Summer Guide

Walking With Words

New haiku installation at Audubon Center shares site-specific musings of nature, humans and connections between them

This, a reminder

that poetic words, read outside

Always trump screen-time.

Poetry and time spent among the birds and bees are, objectively, two things that could enrich everyone’s lives. The newly established Haiku Trail at the Randall Davey Audubon Center & Sanctuary (1800 Upper Canyon Road, (505) 983-4609), part of Arizona and New Mexico’s over-arching Audubon Southwest, meets both those needs nicely. The confluence of nature and literary arts comes in the form of intentionally placed and thoughtfully curated three-line poems spread across the grounds of the environmental center—plus the featured poets are all local.

“These are super site-specific, and they’re time, and space, and, maybe, feeling-specific,” says Miriam Sagan, founder of Santa Fe Community ­College’s creative writing program.

All of the pieces correlate with space, echoes Stella Reed, the exhibit’s co-curator and the office and outreach manager at the Audubon. How visitors interact with the poetry walk will vary, Sagan notes, which is part of her enthusiasm for the project.

“It’s either kind of like a pilgrimage, ‘Let’s try to get all of them,’ or something just out of the corner of the eye,” Sagan says. “It just inspires you as you walk by, to kind of wake up to the landscape.”

Haiku trails can be found all over the world, and this isn’t Sagan’s first effort to mix walking and poetry. She established a haiku path in the central courtyard at the community college, for example, and when she reached out to her former poetry student, Reed, to float the idea of creating a similar path at the Audubon Center, Reed’s response was simple: “Hell yeah.”

The two then went about gathering interest for a poetry class on haiku, taught by Sagan, who has more than a dozen books to her name. Later, the poets gathered at the Audubon Center to learn about the ancient Japanese form of poetry that first gained prominence in the Western arts world early in the 20th century. While many are familiar with the three lines of poetry characterized by five, seven and five syllables respectively, Sagan says there is more to the art form than most know.

“Haiku is about nature. It’s about the seasons. It’s about a momentary perception,” she tells SFR.

The results for the trail were remarkable, Reed says.

“It just worked out really lovely,” she explains, noting how the nearby acequia was a popular focus for the participating poets. “There’s some that involve human-nature interaction. There’s some that are specific to particular species of birds and insects.”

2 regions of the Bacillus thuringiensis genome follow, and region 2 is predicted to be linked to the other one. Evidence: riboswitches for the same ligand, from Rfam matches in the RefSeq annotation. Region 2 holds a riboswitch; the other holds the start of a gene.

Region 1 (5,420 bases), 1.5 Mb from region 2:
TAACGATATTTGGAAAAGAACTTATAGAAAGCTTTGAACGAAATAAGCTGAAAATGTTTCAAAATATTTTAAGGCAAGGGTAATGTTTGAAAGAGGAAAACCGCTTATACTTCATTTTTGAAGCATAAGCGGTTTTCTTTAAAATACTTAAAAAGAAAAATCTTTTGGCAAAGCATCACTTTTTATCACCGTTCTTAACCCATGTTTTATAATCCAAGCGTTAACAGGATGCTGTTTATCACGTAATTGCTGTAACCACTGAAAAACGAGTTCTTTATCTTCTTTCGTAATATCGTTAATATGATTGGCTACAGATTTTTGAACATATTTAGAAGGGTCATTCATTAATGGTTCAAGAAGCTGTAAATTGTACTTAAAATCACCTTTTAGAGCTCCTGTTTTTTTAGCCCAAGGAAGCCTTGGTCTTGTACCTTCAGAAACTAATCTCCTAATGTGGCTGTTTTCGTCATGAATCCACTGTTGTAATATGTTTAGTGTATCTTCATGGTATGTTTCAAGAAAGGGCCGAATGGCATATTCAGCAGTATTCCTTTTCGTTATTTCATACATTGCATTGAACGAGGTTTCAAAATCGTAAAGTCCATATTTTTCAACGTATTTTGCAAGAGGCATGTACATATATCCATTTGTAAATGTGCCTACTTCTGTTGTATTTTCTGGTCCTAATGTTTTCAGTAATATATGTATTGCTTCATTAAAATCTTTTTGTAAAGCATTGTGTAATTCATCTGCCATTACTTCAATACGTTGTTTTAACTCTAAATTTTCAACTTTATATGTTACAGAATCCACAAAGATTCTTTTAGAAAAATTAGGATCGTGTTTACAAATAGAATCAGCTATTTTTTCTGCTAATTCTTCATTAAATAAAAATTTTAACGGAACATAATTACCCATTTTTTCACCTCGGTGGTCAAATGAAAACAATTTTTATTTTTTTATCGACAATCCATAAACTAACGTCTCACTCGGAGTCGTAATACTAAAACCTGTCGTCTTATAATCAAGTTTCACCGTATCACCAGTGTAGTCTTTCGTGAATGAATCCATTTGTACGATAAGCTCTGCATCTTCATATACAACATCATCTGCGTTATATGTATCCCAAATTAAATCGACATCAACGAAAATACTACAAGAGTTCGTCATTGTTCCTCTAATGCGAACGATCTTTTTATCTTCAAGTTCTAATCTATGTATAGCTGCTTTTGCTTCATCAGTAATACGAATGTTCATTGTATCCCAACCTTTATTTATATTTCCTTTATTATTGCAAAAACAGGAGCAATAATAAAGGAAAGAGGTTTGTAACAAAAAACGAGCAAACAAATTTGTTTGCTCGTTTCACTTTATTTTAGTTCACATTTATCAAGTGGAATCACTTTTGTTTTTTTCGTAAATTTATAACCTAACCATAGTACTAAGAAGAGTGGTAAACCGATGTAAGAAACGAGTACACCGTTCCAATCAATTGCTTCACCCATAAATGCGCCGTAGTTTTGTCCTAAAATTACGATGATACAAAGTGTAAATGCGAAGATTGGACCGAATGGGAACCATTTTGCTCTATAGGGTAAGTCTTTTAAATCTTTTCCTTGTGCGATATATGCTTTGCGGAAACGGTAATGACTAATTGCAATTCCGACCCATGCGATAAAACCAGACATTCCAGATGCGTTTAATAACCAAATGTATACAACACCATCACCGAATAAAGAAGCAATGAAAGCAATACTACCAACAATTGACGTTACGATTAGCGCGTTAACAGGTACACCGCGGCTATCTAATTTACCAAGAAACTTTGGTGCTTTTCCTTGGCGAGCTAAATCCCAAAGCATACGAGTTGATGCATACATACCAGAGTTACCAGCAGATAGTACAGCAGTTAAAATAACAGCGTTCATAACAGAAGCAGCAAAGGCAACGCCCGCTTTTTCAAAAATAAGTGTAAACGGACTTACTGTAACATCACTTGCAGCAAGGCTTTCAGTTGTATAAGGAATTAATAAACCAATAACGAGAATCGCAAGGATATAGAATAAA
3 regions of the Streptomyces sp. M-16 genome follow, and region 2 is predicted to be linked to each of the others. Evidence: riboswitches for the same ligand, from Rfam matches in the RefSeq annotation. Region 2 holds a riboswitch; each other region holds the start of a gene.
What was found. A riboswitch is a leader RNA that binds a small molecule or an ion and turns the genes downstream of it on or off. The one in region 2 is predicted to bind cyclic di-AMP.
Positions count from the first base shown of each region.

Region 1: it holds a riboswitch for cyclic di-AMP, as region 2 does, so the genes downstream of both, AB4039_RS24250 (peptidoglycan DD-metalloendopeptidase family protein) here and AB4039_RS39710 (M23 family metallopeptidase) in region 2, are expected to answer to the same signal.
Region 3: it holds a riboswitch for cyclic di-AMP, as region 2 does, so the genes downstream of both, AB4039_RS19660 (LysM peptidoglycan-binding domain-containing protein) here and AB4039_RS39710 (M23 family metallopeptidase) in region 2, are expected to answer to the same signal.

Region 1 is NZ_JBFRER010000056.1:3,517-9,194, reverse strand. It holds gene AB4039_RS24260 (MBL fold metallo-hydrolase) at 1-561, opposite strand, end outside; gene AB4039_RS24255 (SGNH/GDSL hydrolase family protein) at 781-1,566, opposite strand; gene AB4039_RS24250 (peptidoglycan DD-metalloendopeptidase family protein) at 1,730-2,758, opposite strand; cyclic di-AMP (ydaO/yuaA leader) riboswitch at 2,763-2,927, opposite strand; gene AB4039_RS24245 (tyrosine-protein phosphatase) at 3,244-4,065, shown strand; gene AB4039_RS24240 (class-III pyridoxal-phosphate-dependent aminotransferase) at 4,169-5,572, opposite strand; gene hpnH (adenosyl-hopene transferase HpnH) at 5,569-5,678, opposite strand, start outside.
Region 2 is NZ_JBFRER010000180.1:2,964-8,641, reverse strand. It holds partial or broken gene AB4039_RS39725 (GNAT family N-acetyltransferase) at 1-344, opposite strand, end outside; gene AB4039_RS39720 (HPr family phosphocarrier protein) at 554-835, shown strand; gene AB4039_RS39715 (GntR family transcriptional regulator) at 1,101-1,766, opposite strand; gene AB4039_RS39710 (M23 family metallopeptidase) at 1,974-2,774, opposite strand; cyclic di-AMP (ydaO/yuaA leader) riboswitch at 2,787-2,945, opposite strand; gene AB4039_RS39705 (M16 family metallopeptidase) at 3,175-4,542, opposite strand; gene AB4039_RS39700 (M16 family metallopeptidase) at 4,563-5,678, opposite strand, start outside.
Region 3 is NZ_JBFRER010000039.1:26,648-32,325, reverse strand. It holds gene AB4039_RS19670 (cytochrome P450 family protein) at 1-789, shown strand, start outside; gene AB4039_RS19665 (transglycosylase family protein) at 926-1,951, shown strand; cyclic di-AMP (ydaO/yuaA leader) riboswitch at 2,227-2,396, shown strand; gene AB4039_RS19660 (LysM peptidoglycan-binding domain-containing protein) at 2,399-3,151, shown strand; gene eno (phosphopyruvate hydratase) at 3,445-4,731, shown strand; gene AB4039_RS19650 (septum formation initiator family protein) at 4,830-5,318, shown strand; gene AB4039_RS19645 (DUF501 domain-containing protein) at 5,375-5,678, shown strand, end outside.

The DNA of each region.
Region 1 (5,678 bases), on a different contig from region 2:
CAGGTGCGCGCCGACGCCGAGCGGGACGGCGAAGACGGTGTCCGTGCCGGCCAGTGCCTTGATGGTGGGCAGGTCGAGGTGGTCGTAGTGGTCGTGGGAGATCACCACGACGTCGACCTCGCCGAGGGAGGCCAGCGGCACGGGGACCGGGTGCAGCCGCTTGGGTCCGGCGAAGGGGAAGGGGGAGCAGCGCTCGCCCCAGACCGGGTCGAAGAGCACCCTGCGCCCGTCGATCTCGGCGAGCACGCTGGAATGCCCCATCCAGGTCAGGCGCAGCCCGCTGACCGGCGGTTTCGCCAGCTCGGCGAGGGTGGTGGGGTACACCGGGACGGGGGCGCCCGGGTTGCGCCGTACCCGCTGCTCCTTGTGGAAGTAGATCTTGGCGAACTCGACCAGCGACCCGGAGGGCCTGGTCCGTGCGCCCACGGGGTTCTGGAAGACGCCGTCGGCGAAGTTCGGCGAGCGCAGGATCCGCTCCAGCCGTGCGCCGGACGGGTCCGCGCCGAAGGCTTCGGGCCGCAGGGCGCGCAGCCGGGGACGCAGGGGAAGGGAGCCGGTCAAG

Even climate change makes an appearance, and local artist Christy Hengst pressed the letters of each poem into clay plaques that hang throughout the Haiku Trail.

“It tells you to awaken the senses, to look, to see, to listen, to smell,” Sagan adds, “it’s really very garden friendly.”

The recently opened trail meanders through the Audubon’s property, along the acequia and into the Pollinator Garden, inviting visitors to notice more of their surroundings through the inspiration shared by the 24 New Mexican poets ranging from nationally-recognized artists to local luminaries: Arthur Sze, 2019 National Book Award for Poetry winner; Darryl Lorenzo Wellington, frequent SFR contributor and Santa Fe’s poet laureate; and Levi Romero, New Mexico’s first poet laureate.

Of course, the Audubon Center has a historical place as an environmental education institution in Santa Fe, but Reed hopes to expand the Haiku Trail’s reach. She hopes it will serve as an educational tool for visiting groups, and a way to bring nature home to kids through observation and writing. Assuming it does, they’ll join the long tradition of artistry for which the center is known. Its eponym, Randall Davey, was an American painter whose home and studio still remains on the Audubon’s grounds, largely undisturbed, according to Reed.

“When a person is sitting in the space and experiences something like that, and then is motivated to write,” Reed says of the artists’ place-based insights, “to see it go from what they’re experiencing, into a visual-capsulated poem that can be then put on site for visitors to pass by and see, that just sort of really completes the circle.”

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